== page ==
One of the West’s most iconic rivers, the Rio Grande flows nearly 2,000 miles from Colorado’s San Juan Mountains to the Gulf of Mexico. After its swift descent from the San Juans, the river enters the high San Luis Valley, where it forms channel-meanders, wetlands and vibrant riparian habitat. Although much of the lower river has been diverted or dammed, extensive reaches of the upper river remain critical to imperiled fish and wildlife and offer excellent recreation opportunities.
With an average elevation of 7,664 feet, the San Luis Valley is one of Colorado’s natural and cultural treasures. It sits at the western edge of the Central Flyway, and the wet meadows, river oxbows and riparian corridors of the Rio Grande floodplain provide crucial habitat for over 200 bird species, including 95 percent of the Rocky Mountain’s sandhill cranes. Cutthroat trout inhabit the river’s mountainous stretches, and Rio Grande chub and Rio Grande sucker inhabit the valley’s slower reaches. All three fish are listed as sensitive species.
The San Luis Valley is also rich in human history, inhabited first by the Ute Indians and later by Mexican and white settlers. Today, a significant portion of the valley’s residents are Hispanic, and descendants of Mexican settlers still practice communal acequia irrigation.
In the heart of San Luis Valley, Western Rivers Conservancy is working to protect tens of thousands of acres along the Rio Grande and key tributaries like the Conejos and Rio de Los Pinos. In 2018, we created the San Luis Hills State Wildlife Area, conserving 17,019 acres of open space along 4.5 miles of the Rio Grande in Costilla County. The effort created new recreational access to the Rio Grande in a county with almost no public land or river access. We continue our effort to conserve the 1,330-acre Olguin Ranch, immediately across the Rio Grande from the new state wildlife area. Both properties lie within the congressionally designated Rio Grande Natural Area, between the Alamosa National Wildlife Refuge and New Mexico’s Rio Grande Wild and Scenic River corridor. Together, the proejcts will conserve exceptional wetlands, riparian habitat and Critical Habitat for endangered southwestern willow fly catcher.
Upstream, we are working to conserve 638 acres along a prime reach of the Rio de Los Pinos, where we will create new access to exceptional fly fishing water just off Hwy 17, near Cumbres Pass. We completed the first phase of this effort in 2017.
On the outskirts of the city of Alamosa, we recently acquired a property to preserve 180 acres of the Chefas family ranch with the goal of anchoring the city's park and trail system to this stunning stretch of the river. Currently, the residents of Alamosa have little access to the Rio Grande, which flows through the city's backyard. We are now working to convey the lanes to the city of Alamosa for protection as open space and wildlife habitat within the city’s park system.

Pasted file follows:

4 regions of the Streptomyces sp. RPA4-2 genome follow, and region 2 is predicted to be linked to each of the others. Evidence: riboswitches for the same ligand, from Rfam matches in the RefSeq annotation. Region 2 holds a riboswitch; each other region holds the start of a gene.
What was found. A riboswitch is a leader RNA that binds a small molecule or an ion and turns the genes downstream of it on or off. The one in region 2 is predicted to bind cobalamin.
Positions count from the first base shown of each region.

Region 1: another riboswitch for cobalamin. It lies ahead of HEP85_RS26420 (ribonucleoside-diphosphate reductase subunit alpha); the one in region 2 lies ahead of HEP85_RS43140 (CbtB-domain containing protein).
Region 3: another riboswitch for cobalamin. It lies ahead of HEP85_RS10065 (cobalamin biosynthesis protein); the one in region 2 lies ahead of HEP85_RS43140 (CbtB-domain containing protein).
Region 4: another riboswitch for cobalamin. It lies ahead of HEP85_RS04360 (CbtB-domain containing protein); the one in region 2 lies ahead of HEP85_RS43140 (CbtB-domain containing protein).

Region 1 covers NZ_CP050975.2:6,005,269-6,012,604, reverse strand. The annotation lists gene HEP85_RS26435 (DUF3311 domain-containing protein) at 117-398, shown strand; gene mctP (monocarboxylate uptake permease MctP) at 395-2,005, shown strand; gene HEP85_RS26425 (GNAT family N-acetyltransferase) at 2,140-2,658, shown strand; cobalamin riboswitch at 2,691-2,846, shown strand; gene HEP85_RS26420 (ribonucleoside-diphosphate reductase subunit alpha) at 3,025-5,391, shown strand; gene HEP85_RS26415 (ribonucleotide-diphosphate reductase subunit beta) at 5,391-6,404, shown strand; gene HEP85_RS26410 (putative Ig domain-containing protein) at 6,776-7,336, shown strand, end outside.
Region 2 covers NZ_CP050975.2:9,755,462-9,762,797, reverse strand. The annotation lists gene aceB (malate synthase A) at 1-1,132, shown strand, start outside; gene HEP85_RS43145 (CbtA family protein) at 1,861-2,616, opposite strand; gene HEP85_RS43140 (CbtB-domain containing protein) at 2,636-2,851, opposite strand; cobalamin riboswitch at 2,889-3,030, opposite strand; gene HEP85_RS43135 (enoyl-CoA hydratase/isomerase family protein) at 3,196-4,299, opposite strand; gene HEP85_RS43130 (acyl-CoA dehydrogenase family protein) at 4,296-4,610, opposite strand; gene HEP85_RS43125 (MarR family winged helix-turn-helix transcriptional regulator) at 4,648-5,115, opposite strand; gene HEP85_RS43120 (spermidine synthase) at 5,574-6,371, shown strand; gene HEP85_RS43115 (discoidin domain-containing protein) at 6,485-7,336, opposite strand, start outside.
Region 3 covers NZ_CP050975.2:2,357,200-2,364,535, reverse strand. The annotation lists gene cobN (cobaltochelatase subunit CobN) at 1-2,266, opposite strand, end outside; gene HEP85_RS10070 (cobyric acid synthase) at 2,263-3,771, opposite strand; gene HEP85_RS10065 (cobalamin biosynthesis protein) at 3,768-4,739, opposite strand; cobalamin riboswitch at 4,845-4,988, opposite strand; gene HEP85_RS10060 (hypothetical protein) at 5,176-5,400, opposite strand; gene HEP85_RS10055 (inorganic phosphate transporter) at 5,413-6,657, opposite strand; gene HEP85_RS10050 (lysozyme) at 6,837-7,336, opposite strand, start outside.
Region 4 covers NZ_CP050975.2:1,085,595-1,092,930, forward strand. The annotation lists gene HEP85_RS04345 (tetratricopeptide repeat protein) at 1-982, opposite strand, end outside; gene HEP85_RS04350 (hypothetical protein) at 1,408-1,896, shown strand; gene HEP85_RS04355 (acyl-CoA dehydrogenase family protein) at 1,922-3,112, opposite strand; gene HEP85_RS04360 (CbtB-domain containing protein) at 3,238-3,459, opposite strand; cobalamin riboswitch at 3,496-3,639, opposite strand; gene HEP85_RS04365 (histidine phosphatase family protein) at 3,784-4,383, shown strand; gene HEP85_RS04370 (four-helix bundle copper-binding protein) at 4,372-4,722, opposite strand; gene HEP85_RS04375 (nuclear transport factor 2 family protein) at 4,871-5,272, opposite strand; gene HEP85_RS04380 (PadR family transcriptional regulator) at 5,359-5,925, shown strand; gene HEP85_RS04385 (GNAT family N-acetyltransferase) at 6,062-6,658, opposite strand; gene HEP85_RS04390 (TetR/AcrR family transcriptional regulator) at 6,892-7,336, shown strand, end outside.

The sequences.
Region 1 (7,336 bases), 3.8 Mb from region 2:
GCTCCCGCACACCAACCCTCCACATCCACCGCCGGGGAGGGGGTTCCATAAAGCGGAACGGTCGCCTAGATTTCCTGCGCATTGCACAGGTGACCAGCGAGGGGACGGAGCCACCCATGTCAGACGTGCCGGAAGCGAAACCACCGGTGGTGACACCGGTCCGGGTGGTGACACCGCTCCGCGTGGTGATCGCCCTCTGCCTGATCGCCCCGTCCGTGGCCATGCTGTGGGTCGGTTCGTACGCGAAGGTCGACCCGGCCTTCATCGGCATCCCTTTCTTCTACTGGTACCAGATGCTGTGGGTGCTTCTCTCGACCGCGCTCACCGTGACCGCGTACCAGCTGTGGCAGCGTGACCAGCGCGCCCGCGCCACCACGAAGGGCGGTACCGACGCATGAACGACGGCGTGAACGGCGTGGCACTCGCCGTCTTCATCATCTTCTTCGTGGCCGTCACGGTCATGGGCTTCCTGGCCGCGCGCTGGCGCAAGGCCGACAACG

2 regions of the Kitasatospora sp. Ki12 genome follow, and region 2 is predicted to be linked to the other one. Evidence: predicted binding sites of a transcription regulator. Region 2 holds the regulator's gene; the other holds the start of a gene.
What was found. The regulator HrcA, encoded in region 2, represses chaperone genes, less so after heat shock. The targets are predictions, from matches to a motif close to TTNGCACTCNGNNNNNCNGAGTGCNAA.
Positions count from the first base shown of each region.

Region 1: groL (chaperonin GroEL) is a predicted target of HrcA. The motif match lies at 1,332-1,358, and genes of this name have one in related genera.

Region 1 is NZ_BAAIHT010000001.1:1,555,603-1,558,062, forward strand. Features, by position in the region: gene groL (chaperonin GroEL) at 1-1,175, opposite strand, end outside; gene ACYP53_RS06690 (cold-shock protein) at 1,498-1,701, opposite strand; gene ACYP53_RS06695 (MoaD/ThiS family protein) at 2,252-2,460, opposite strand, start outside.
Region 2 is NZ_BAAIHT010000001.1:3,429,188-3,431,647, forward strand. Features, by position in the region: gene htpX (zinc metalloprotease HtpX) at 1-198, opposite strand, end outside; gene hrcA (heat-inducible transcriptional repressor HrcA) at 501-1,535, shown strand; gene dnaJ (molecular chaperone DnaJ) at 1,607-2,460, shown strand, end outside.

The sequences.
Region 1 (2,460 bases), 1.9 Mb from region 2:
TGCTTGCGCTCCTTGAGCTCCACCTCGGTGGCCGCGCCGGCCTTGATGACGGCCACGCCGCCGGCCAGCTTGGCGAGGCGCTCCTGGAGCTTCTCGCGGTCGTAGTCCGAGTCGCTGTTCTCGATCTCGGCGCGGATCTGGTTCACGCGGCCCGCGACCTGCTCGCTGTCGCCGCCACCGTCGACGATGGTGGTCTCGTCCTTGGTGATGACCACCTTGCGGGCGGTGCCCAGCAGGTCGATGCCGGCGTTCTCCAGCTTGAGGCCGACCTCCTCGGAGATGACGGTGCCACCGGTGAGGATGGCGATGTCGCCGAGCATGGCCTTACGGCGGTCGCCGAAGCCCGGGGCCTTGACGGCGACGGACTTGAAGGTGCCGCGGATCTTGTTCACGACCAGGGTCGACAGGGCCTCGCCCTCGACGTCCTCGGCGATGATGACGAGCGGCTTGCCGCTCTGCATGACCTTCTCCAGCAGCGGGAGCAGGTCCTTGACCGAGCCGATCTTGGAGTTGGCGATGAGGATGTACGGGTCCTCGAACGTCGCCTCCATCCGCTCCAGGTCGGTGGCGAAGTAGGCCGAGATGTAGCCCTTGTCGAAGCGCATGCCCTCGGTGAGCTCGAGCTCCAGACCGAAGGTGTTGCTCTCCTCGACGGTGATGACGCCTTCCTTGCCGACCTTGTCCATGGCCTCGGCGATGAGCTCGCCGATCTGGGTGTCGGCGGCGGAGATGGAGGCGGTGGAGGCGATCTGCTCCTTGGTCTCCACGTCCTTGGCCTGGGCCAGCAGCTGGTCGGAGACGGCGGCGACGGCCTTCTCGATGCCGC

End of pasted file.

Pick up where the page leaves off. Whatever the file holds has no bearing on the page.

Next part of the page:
The San Luis Valley Conservation Fund
In 2015, WRC, the LOR Foundation, Rio Grande Headwaters Land Trust and Colorado Open Lands created the San Luis Valley Conservation Fund. The Fund is a collaborative effort to bolster local conservation efforts in Colorado’s scenic San Luis Valley and to preserve the region’s rich cultural heritage, all while enhancing livability for Valley communities. The fund includes a $2-million re-granting program called the San Luis Valley Conservation and Connection Initiative. The program will support local conservation organizations and ensure healthy futures for the culture and communities that the Rio Grande has sustained for generations.
October 4, 2017
Intermountain West Joint Venture
July 17, 2016
The Pueblo Chieftain
November 17, 2015
The Pueblo Chieftain
April 19, 2017
July 18, 2016
June 21, 2016
November 3, 2015
Apr 6, 2018
In the heart of the San Luis Valley, a new state wildlife area now protects 17,019 acres of public open space along the Rio Grande, as well as outstanding habitat for fish and wildlife, thanks to the efforts of Western Rivers Conservancy (WRC) and its partners Costilla County, the U.S. Fish and Wildlife Service (USFWS), Great Outdoors Colorado (GOCO), Colorado Parks and Wildlife (CPW), the LOR Foundation and Colorado Open Lands.
Nov 9, 2017
This arcticle ran on October 4, 2017 online at Intermountain West Joint Venture.
As a kid growing up in the San Luis Valley, Brian Bechaver, now a district wildlife manager for Colorado Parks and Wildlife, had free run of his family’s ranch, plus the sagebrush and riverside cottonwood groves on neighboring ranches, too. Over several decades he’s watched familiar agricultural land go up for sale and end up in hands that might not continue the access-friendly neighbor practices of the past.
But at least a few of the ranches Bechaver roamed will always be open to everyone. In 2016, with the goal of protecting prime fish and wildlife habitat and improving public access, the non-profit Western Rivers Conservancy purchased the Brownie Hills and Olguin Ranch properties in the San Luis Valley.
Mar 27, 2017
Deepening our commitment to Colorado’s San Luis Valley and the upper Rio Grande, Western Rivers Conservancy is preparing to purchase 368 acres along the Rio de los Piños. This high-elevation trout stream flows from nearly 10,000 feet in the San Juan Mountains and descends swiftly toward the San Luis Valley. Below Cumbres Pass, just off the Los Caminos Antiguos Scenic and Historic Byway, the river enters a high plateau and slows to a picture-perfect, meandering trout stream, surrounded by open meadows and mixed conifer forests of spruce and fir.